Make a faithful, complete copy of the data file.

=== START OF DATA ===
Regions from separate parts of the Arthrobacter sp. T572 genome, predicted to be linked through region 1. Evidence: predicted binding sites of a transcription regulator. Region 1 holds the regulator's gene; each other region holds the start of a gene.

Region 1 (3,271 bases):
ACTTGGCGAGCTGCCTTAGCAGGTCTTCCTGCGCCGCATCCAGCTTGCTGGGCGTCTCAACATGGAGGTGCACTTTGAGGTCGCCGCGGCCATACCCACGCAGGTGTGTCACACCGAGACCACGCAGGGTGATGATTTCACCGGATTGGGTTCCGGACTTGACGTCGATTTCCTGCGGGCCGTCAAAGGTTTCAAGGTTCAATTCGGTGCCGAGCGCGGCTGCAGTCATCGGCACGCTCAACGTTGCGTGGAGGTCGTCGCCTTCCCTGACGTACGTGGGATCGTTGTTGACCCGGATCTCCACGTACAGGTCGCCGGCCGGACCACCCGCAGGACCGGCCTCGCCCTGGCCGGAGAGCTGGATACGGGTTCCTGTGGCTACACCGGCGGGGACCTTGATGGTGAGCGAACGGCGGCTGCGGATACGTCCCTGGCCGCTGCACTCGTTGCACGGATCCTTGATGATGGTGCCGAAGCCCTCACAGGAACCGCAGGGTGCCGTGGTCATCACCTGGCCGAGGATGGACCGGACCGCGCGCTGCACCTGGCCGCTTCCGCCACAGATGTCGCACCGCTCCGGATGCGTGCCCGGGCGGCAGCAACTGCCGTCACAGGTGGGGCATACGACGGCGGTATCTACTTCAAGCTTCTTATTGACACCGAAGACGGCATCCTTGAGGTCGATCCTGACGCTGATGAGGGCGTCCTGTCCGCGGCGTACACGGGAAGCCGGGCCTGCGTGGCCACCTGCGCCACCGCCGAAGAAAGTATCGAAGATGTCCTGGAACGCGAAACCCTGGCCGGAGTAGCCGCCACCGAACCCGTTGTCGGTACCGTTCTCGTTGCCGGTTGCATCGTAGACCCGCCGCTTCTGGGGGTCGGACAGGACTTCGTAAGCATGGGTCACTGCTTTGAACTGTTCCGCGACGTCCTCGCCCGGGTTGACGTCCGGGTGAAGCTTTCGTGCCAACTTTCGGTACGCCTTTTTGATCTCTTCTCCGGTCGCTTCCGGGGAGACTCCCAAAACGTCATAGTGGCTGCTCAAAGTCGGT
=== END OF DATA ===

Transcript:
Regions from separate parts of the Arthrobacter sp. T572 genome, predicted to be linked through region 1. Evidence: predicted binding sites of a transcription regulator. Region 1 holds the regulator's gene; each other region holds the start of a gene.

Region 1 (3,271 bases):
ACTTGGCGAGCTGCCTTAGCAGGTCTTCCTGCGCCGCATCCAGCTTGCTGGGCGTCTCAACATGGAGGTGCACTTTGAGGTCGCCGCGGCCATACCCACGCAGGTGTGTCACACCGAGACCACGCAGGGTGATGATTTCACCGGATTGGGTTCCGGACTTGACGTCGATTTCCTGCGGGCCGTCAAAGGTTTCAAGGTTCAATTCGGTGCCGAGCGCGGCTGCAGTCATCGGCACGCTCAACGTTGCGTGGAGGTCGTCGCCTTCCCTGACGTACGTGGGATCGTTGTTGACCCGGATCTCCACGTACAGGTCGCCGGCCGGACCACCCGCAGGACCGGCCTCGCCCTGGCCGGAGAGCTGGATACGGGTTCCTGTGGCTACACCGGCGGGGACCTTGATGGTGAGCGAACGGCGGCTGCGGATACGTCCCTGGCCGCTGCACTCGTTGCACGGATCCTTGATGATGGTGCCGAAGCCCTCACAGGAACCGCAGGGTGCCGTGGTCATCACCTGGCCGAGGATGGACCGGACCGCGCGCTGCACCTGGCCGCTTCCGCCACAGATGTCGCACCGCTCCGGATGCGTGCCCGGGCGGCAGCAACTGCCGTCACAGGTGGGGCATACGACGGCGGTATCTACTTCAAGCTTCTTATTGACACCGAAGACGGCATCCTTGAGGTCGATCCTGACGCTGATGAGGGCGTCCTGTCCGCGGCGTACACGGGAAGCCGGGCCTGCGTGGCCACCTGCGCCACCGCCGAAGAAAGTATCGAAGATGTCCTGGAACGCGAAACCCTGGCCGGAGTAGCCGCCACCGAACCCGTTGTCGGTACCGTTCTCGTTGCCGGTTGCATCGTAGACCCGCCGCTTCTGGGGGTCGGACAGGACTTCGTAAGCATGGGTCACTGCTTTGAACTGTTCCGCGACGTCCTCGCCCGGGTTGACGTCCGGGTGAAGCTTTCGTGCCAACTTTCGGTACGCCTTTTTGATCTCTTCTCCGGTCGCTTCCGGGGAGACTCCCAAAACGTCATAGTGGCTGCTCAAAGTCGGT